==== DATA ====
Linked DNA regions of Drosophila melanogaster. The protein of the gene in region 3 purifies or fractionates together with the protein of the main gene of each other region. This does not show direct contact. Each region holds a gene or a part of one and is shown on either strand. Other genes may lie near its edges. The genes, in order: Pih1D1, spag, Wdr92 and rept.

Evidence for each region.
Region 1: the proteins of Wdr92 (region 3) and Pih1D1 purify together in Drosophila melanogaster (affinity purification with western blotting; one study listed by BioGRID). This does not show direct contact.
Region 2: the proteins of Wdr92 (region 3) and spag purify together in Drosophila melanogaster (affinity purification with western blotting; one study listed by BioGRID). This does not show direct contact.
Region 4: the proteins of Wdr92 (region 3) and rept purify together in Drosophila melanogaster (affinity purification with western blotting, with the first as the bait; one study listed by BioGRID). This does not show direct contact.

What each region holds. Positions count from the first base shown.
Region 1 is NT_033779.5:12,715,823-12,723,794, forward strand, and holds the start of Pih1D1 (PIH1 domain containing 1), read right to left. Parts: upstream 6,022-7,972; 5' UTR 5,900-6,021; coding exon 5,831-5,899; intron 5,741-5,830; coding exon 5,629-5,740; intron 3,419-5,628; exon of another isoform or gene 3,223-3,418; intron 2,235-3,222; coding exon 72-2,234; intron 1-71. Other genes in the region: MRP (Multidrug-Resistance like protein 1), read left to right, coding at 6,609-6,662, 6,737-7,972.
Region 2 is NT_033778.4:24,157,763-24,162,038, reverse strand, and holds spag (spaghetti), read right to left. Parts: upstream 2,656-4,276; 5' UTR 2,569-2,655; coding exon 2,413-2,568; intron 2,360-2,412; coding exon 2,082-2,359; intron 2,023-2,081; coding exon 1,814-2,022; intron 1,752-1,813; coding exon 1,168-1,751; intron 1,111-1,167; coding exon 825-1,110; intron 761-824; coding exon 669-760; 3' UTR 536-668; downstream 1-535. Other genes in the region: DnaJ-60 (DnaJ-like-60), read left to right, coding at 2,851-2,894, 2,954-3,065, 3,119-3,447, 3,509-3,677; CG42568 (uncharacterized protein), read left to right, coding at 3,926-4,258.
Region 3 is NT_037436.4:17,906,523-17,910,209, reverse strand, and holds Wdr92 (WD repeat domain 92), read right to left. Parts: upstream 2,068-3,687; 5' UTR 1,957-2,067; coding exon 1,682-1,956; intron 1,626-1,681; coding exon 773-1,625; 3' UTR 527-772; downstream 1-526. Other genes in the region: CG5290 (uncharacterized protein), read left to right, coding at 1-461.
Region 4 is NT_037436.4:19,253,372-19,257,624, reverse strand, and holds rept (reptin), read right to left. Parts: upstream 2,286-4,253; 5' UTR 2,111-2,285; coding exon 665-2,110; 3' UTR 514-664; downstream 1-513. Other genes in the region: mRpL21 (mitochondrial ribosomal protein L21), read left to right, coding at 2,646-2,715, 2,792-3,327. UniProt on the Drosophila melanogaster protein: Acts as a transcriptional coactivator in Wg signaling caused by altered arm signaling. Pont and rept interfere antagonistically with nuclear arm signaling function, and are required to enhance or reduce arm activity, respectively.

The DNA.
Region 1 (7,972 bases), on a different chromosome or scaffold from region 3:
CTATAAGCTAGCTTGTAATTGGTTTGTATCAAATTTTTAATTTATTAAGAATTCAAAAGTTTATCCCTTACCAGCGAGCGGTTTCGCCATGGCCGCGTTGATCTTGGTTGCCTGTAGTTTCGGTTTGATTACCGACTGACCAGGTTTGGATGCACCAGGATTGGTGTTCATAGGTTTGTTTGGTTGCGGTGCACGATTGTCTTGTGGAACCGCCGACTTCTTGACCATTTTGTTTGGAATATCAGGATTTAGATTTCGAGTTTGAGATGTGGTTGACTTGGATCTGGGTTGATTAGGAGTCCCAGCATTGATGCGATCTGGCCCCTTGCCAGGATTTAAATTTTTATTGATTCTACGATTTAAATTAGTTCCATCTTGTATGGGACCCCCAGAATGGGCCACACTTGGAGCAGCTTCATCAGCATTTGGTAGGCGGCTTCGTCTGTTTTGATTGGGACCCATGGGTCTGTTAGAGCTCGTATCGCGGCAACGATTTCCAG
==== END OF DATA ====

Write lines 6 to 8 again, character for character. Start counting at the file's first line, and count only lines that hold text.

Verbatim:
What each region holds. Positions count from the first base shown.
Region 1 is NT_033779.5:12,715,823-12,723,794, forward strand, and holds the start of Pih1D1 (PIH1 domain containing 1), read right to left. Parts: upstream 6,022-7,972; 5' UTR 5,900-6,021; coding exon 5,831-5,899; intron 5,741-5,830; coding exon 5,629-5,740; intron 3,419-5,628; exon of another isoform or gene 3,223-3,418; intron 2,235-3,222; coding exon 72-2,234; intron 1-71. Other genes in the region: MRP (Multidrug-Resistance like protein 1), read left to right, coding at 6,609-6,662, 6,737-7,972.
Region 2 is NT_033778.4:24,157,763-24,162,038, reverse strand, and holds spag (spaghetti), read right to left. Parts: upstream 2,656-4,276; 5' UTR 2,569-2,655; coding exon 2,413-2,568; intron 2,360-2,412; coding exon 2,082-2,359; intron 2,023-2,081; coding exon 1,814-2,022; intron 1,752-1,813; coding exon 1,168-1,751; intron 1,111-1,167; coding exon 825-1,110; intron 761-824; coding exon 669-760; 3' UTR 536-668; downstream 1-535. Other genes in the region: DnaJ-60 (DnaJ-like-60), read left to right, coding at 2,851-2,894, 2,954-3,065, 3,119-3,447, 3,509-3,677; CG42568 (uncharacterized protein), read left to right, coding at 3,926-4,258.